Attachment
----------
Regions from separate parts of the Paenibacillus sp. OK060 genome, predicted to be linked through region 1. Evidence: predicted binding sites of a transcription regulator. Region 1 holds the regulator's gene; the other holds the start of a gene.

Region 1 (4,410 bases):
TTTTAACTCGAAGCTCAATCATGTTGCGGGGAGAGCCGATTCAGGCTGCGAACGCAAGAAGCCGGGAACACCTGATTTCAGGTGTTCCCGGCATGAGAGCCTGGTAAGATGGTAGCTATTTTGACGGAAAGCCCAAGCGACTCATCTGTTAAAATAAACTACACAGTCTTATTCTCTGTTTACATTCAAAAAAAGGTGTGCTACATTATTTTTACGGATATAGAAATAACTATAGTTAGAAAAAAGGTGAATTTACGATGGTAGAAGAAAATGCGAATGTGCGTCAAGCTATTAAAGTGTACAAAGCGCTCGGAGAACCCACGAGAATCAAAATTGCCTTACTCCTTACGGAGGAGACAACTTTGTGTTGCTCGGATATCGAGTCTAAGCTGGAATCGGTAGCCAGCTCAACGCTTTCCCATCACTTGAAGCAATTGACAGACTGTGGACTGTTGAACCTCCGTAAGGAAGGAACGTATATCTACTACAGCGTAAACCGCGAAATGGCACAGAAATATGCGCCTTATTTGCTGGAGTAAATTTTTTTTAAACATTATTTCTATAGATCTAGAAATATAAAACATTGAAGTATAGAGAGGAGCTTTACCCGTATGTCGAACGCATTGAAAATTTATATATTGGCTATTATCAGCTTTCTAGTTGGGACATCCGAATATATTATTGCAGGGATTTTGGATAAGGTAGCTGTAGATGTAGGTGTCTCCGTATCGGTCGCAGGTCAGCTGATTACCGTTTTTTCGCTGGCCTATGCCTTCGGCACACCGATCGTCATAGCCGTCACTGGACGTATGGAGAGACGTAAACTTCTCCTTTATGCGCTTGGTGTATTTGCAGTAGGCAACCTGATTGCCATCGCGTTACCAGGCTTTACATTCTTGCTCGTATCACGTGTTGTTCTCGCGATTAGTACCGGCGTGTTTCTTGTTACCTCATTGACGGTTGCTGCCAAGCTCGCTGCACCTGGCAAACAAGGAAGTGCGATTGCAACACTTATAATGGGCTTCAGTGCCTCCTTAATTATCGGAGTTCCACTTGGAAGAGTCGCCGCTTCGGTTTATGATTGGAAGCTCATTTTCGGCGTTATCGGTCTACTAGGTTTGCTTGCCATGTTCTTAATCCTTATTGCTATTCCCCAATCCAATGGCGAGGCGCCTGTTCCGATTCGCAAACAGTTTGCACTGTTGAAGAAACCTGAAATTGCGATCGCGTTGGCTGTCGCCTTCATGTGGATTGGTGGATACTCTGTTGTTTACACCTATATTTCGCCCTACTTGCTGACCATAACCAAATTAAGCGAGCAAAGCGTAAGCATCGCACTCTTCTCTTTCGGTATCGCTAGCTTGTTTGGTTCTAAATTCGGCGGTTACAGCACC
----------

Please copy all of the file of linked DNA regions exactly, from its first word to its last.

Regions from separate parts of the Paenibacillus sp. OK060 genome, predicted to be linked through region 1. Evidence: predicted binding sites of a transcription regulator. Region 1 holds the regulator's gene; the other holds the start of a gene.

Region 1 (4,410 bases):
TTTTAACTCGAAGCTCAATCATGTTGCGGGGAGAGCCGATTCAGGCTGCGAACGCAAGAAGCCGGGAACACCTGATTTCAGGTGTTCCCGGCATGAGAGCCTGGTAAGATGGTAGCTATTTTGACGGAAAGCCCAAGCGACTCATCTGTTAAAATAAACTACACAGTCTTATTCTCTGTTTACATTCAAAAAAAGGTGTGCTACATTATTTTTACGGATATAGAAATAACTATAGTTAGAAAAAAGGTGAATTTACGATGGTAGAAGAAAATGCGAATGTGCGTCAAGCTATTAAAGTGTACAAAGCGCTCGGAGAACCCACGAGAATCAAAATTGCCTTACTCCTTACGGAGGAGACAACTTTGTGTTGCTCGGATATCGAGTCTAAGCTGGAATCGGTAGCCAGCTCAACGCTTTCCCATCACTTGAAGCAATTGACAGACTGTGGACTGTTGAACCTCCGTAAGGAAGGAACGTATATCTACTACAGCGTAAACCGCGAAATGGCACAGAAATATGCGCCTTATTTGCTGGAGTAAATTTTTTTTAAACATTATTTCTATAGATCTAGAAATATAAAACATTGAAGTATAGAGAGGAGCTTTACCCGTATGTCGAACGCATTGAAAATTTATATATTGGCTATTATCAGCTTTCTAGTTGGGACATCCGAATATATTATTGCAGGGATTTTGGATAAGGTAGCTGTAGATGTAGGTGTCTCCGTATCGGTCGCAGGTCAGCTGATTACCGTTTTTTCGCTGGCCTATGCCTTCGGCACACCGATCGTCATAGCCGTCACTGGACGTATGGAGAGACGTAAACTTCTCCTTTATGCGCTTGGTGTATTTGCAGTAGGCAACCTGATTGCCATCGCGTTACCAGGCTTTACATTCTTGCTCGTATCACGTGTTGTTCTCGCGATTAGTACCGGCGTGTTTCTTGTTACCTCATTGACGGTTGCTGCCAAGCTCGCTGCACCTGGCAAACAAGGAAGTGCGATTGCAACACTTATAATGGGCTTCAGTGCCTCCTTAATTATCGGAGTTCCACTTGGAAGAGTCGCCGCTTCGGTTTATGATTGGAAGCTCATTTTCGGCGTTATCGGTCTACTAGGTTTGCTTGCCATGTTCTTAATCCTTATTGCTATTCCCCAATCCAATGGCGAGGCGCCTGTTCCGATTCGCAAACAGTTTGCACTGTTGAAGAAACCTGAAATTGCGATCGCGTTGGCTGTCGCCTTCATGTGGATTGGTGGATACTCTGTTGTTTACACCTATATTTCGCCCTACTTGCTGACCATAACCAAATTAAGCGAGCAAAGCGTAAGCATCGCACTCTTCTCTTTCGGTATCGCTAGCTTGTTTGGTTCTAAATTCGGCGGTTACAGCACC